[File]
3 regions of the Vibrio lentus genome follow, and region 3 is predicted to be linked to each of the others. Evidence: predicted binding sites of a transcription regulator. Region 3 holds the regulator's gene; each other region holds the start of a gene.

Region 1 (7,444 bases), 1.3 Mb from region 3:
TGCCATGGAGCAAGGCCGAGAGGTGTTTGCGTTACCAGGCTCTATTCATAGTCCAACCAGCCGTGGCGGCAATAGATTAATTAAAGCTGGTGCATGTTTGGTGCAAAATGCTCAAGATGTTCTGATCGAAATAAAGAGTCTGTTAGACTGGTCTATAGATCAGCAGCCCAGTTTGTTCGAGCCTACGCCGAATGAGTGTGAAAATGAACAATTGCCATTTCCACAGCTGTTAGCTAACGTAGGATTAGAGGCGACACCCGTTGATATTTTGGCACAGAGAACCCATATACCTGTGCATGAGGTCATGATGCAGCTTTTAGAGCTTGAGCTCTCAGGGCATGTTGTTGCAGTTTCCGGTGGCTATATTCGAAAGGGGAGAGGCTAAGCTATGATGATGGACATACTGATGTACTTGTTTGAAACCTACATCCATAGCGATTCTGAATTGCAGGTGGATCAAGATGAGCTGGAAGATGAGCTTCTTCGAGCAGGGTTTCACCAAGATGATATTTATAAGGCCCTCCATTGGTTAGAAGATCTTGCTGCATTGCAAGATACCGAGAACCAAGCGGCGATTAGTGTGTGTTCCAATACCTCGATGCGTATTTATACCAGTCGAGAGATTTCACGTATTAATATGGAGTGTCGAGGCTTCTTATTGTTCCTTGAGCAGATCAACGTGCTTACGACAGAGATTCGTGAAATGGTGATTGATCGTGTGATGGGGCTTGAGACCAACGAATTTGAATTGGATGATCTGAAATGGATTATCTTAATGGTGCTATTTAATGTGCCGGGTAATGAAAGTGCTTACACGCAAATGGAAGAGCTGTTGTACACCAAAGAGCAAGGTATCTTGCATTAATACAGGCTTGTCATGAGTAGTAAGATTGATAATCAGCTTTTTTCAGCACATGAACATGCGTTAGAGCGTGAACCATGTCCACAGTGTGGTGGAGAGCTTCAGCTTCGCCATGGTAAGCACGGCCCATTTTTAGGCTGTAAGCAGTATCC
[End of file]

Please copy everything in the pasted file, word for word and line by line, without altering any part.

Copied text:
3 regions of the Vibrio lentus genome follow, and region 3 is predicted to be linked to each of the others. Evidence: predicted binding sites of a transcription regulator. Region 3 holds the regulator's gene; each other region holds the start of a gene.

Region 1 (7,444 bases), 1.3 Mb from region 3:
TGCCATGGAGCAAGGCCGAGAGGTGTTTGCGTTACCAGGCTCTATTCATAGTCCAACCAGCCGTGGCGGCAATAGATTAATTAAAGCTGGTGCATGTTTGGTGCAAAATGCTCAAGATGTTCTGATCGAAATAAAGAGTCTGTTAGACTGGTCTATAGATCAGCAGCCCAGTTTGTTCGAGCCTACGCCGAATGAGTGTGAAAATGAACAATTGCCATTTCCACAGCTGTTAGCTAACGTAGGATTAGAGGCGACACCCGTTGATATTTTGGCACAGAGAACCCATATACCTGTGCATGAGGTCATGATGCAGCTTTTAGAGCTTGAGCTCTCAGGGCATGTTGTTGCAGTTTCCGGTGGCTATATTCGAAAGGGGAGAGGCTAAGCTATGATGATGGACATACTGATGTACTTGTTTGAAACCTACATCCATAGCGATTCTGAATTGCAGGTGGATCAAGATGAGCTGGAAGATGAGCTTCTTCGAGCAGGGTTTCACCAAGATGATATTTATAAGGCCCTCCATTGGTTAGAAGATCTTGCTGCATTGCAAGATACCGAGAACCAAGCGGCGATTAGTGTGTGTTCCAATACCTCGATGCGTATTTATACCAGTCGAGAGATTTCACGTATTAATATGGAGTGTCGAGGCTTCTTATTGTTCCTTGAGCAGATCAACGTGCTTACGACAGAGATTCGTGAAATGGTGATTGATCGTGTGATGGGGCTTGAGACCAACGAATTTGAATTGGATGATCTGAAATGGATTATCTTAATGGTGCTATTTAATGTGCCGGGTAATGAAAGTGCTTACACGCAAATGGAAGAGCTGTTGTACACCAAAGAGCAAGGTATCTTGCATTAATACAGGCTTGTCATGAGTAGTAAGATTGATAATCAGCTTTTTTCAGCACATGAACATGCGTTAGAGCGTGAACCATGTCCACAGTGTGGTGGAGAGCTTCAGCTTCGCCATGGTAAGCACGGCCCATTTTTAGGCTGTAAGCAGTATCC